Commissioner Sitesh Bhojani said legislative amendments that took effect during December 2021 and March 2022 recognise the essential nature of energy and the critical need for ongoing access to it by Victorian households and businesses.
“The new rules provide the commission with a broader range of enforcement options in respect of the energy sector, including penalty notices, civil litigation, or criminal prosecution,” he said.
“They provide us with extensive investigative powers appropriate for a modern regulator.”
The commission now has powers to obtain information, documents or search warrants and the ability to examine witnesses on oath.
Commissioner Bhojani said the commission uses its compliance and enforcement powers across all sectors in the public interest.
“We act to protect all consumers, especially those experiencing vulnerability.”
“We want to ensure that all customers are treated fairly, trust is enhanced in the relevant market or sector, and there is a level playing field for all businesses.”
“The new policy outlines a risk-based approach and adopts well-established regulatory practices to the specific industries the commission regulates,” he said.
In response to the legislative changes, the commission has already consulted on updates to its:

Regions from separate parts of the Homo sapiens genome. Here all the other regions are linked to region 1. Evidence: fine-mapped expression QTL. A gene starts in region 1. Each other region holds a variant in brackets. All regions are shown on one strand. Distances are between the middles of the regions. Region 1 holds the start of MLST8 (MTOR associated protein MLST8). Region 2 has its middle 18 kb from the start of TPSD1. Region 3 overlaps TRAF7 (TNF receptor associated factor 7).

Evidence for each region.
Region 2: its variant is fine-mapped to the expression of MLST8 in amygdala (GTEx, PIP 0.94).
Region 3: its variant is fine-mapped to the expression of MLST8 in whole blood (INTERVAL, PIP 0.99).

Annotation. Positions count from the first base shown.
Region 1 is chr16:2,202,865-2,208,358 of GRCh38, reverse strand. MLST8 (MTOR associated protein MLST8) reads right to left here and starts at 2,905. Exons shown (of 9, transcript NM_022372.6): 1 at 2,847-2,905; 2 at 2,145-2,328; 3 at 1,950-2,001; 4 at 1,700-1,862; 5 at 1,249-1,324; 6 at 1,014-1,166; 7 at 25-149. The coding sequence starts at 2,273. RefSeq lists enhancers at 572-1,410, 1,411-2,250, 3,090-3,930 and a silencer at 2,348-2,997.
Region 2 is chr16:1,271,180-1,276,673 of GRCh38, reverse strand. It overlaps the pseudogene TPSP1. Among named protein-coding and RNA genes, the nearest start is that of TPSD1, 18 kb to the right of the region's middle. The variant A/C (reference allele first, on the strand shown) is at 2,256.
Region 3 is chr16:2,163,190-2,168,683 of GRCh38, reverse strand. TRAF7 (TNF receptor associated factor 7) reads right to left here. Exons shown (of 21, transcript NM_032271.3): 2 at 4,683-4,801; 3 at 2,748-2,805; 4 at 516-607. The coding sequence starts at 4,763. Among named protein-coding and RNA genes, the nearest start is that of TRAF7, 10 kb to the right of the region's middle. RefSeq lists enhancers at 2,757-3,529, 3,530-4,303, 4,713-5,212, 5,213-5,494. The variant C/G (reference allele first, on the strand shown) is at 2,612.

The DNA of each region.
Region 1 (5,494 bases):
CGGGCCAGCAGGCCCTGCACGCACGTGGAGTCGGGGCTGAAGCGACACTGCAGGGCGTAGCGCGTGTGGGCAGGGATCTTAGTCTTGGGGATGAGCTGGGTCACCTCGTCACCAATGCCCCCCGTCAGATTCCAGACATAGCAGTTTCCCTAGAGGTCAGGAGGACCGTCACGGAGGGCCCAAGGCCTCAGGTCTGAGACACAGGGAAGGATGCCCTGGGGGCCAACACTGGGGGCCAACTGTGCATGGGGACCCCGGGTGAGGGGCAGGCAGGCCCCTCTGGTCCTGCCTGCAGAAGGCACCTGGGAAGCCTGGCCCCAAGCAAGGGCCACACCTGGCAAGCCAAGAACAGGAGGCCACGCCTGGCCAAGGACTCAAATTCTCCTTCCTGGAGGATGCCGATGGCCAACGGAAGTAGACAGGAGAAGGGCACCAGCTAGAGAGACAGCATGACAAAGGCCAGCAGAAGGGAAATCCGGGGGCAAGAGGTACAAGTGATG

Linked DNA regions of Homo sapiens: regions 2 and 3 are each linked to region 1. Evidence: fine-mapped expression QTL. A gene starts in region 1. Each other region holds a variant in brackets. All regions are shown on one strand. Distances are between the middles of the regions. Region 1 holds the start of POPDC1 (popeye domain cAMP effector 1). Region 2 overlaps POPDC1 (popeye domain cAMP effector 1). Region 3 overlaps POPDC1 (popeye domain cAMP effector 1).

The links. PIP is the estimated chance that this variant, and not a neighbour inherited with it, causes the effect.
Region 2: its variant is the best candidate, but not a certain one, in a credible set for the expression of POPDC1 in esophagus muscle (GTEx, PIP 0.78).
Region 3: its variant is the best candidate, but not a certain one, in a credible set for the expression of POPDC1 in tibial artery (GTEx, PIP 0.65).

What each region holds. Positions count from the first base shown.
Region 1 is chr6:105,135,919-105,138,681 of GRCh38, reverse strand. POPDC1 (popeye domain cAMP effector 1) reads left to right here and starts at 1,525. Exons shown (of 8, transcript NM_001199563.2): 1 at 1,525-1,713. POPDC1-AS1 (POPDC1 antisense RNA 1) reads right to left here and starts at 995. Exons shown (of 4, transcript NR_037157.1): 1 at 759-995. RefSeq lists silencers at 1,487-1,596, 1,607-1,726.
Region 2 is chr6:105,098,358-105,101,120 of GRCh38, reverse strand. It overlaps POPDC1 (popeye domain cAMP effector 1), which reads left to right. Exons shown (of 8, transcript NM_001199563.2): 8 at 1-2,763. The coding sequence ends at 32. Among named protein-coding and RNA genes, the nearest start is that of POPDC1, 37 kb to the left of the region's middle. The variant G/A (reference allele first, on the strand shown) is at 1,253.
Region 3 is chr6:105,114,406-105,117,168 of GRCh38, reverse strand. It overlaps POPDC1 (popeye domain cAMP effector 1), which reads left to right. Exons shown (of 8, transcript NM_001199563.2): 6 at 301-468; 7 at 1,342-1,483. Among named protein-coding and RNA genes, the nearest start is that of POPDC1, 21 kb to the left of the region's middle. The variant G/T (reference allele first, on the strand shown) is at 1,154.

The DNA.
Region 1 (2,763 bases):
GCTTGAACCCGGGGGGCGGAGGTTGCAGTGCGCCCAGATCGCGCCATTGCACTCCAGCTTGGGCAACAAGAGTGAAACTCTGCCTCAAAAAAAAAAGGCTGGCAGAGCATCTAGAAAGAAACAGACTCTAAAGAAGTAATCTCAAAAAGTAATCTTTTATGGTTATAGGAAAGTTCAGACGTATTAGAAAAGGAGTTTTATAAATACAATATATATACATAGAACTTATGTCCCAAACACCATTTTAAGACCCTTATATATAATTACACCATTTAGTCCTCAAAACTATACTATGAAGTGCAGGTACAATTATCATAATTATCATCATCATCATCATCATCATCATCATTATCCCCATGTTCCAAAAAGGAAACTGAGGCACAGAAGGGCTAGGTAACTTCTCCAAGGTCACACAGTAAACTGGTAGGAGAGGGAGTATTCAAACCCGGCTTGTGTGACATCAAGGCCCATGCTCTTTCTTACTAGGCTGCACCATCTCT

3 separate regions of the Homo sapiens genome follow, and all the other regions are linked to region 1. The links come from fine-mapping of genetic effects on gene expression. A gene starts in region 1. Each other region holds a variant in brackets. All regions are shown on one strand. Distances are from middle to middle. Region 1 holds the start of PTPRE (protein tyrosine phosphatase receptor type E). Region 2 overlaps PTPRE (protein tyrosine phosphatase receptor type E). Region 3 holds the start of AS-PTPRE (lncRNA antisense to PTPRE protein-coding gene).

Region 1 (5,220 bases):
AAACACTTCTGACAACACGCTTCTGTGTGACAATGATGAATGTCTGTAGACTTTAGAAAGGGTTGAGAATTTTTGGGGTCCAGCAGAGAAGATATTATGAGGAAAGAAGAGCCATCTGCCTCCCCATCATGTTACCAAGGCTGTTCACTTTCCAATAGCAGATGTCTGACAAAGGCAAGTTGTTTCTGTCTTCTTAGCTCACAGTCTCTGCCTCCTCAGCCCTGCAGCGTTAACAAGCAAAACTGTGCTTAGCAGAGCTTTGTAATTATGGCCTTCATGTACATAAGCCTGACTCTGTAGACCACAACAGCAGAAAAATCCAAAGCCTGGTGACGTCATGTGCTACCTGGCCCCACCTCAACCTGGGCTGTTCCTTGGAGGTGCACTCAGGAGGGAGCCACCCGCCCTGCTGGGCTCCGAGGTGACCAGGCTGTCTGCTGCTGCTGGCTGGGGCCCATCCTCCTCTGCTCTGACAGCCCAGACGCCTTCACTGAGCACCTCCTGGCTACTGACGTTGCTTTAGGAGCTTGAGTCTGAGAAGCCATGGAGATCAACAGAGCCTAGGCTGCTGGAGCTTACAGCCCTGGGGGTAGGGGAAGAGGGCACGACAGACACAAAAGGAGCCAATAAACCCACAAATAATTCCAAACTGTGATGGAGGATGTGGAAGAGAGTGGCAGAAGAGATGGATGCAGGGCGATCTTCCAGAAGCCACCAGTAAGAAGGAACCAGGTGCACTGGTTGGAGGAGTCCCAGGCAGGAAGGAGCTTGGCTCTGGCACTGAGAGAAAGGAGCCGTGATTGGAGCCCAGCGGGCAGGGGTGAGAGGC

Energy Retail Code of Practice, which sets out enforceable obligations for energy retailers, including, for example, providing family violence assistance
The new policy is part of a package that modernises the commission’s compliance and enforcement framework.
Commissioner Bhojani said energy businesses in Victoria need to review and update their staff training, compliance culture and compliance systems to ensure they are fit-for-purpose regarding Victoria’s energy rules.
“The new policy is a further piece in the commission’s transition as a compliance and enforcement-focused regulator,” he said.
Commissioner Bhojani said it also fulfills the commission’s promise to help energy businesses understand their obligations and its approach under the new rules.